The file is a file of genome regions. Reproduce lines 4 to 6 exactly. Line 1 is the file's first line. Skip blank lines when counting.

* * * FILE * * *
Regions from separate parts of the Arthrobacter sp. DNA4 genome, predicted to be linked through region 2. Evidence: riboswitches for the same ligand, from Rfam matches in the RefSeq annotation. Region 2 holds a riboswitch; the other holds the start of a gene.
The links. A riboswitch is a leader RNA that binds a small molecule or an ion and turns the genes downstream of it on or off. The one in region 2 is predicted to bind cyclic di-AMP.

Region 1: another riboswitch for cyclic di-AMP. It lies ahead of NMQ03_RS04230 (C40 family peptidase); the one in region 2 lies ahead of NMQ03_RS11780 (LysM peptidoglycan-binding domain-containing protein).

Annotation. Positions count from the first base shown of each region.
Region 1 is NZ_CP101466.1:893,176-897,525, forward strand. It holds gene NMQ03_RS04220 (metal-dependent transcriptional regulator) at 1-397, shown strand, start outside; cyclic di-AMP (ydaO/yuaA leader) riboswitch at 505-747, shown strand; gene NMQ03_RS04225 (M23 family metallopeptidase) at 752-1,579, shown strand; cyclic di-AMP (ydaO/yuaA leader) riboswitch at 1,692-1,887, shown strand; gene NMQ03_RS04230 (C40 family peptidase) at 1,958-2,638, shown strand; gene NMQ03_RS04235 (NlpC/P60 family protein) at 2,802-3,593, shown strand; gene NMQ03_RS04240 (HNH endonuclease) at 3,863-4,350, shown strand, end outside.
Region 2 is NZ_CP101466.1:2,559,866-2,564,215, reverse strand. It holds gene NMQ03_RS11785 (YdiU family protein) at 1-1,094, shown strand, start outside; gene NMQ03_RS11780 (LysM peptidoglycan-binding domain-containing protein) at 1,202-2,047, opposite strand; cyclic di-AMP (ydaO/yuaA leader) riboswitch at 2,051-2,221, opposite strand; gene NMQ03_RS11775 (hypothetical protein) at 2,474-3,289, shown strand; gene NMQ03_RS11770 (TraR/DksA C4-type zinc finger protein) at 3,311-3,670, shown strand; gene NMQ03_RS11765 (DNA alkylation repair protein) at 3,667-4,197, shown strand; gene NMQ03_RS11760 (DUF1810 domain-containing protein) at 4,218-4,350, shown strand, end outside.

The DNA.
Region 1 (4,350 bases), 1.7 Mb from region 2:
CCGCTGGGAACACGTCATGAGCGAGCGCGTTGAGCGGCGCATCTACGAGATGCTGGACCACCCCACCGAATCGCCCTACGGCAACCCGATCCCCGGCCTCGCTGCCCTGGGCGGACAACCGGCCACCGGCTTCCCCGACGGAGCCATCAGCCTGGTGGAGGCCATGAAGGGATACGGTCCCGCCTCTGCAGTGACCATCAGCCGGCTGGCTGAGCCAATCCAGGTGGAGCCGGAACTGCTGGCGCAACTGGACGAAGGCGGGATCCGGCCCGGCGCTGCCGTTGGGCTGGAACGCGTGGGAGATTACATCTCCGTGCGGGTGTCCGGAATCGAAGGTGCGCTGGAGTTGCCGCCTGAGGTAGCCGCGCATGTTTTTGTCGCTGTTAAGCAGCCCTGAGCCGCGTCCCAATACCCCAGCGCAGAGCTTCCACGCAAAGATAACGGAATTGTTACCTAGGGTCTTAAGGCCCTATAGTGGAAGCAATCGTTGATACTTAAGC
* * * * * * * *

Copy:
Annotation. Positions count from the first base shown of each region.
Region 1 is NZ_CP101466.1:893,176-897,525, forward strand. It holds gene NMQ03_RS04220 (metal-dependent transcriptional regulator) at 1-397, shown strand, start outside; cyclic di-AMP (ydaO/yuaA leader) riboswitch at 505-747, shown strand; gene NMQ03_RS04225 (M23 family metallopeptidase) at 752-1,579, shown strand; cyclic di-AMP (ydaO/yuaA leader) riboswitch at 1,692-1,887, shown strand; gene NMQ03_RS04230 (C40 family peptidase) at 1,958-2,638, shown strand; gene NMQ03_RS04235 (NlpC/P60 family protein) at 2,802-3,593, shown strand; gene NMQ03_RS04240 (HNH endonuclease) at 3,863-4,350, shown strand, end outside.
Region 2 is NZ_CP101466.1:2,559,866-2,564,215, reverse strand. It holds gene NMQ03_RS11785 (YdiU family protein) at 1-1,094, shown strand, start outside; gene NMQ03_RS11780 (LysM peptidoglycan-binding domain-containing protein) at 1,202-2,047, opposite strand; cyclic di-AMP (ydaO/yuaA leader) riboswitch at 2,051-2,221, opposite strand; gene NMQ03_RS11775 (hypothetical protein) at 2,474-3,289, shown strand; gene NMQ03_RS11770 (TraR/DksA C4-type zinc finger protein) at 3,311-3,670, shown strand; gene NMQ03_RS11765 (DNA alkylation repair protein) at 3,667-4,197, shown strand; gene NMQ03_RS11760 (DUF1810 domain-containing protein) at 4,218-4,350, shown strand, end outside.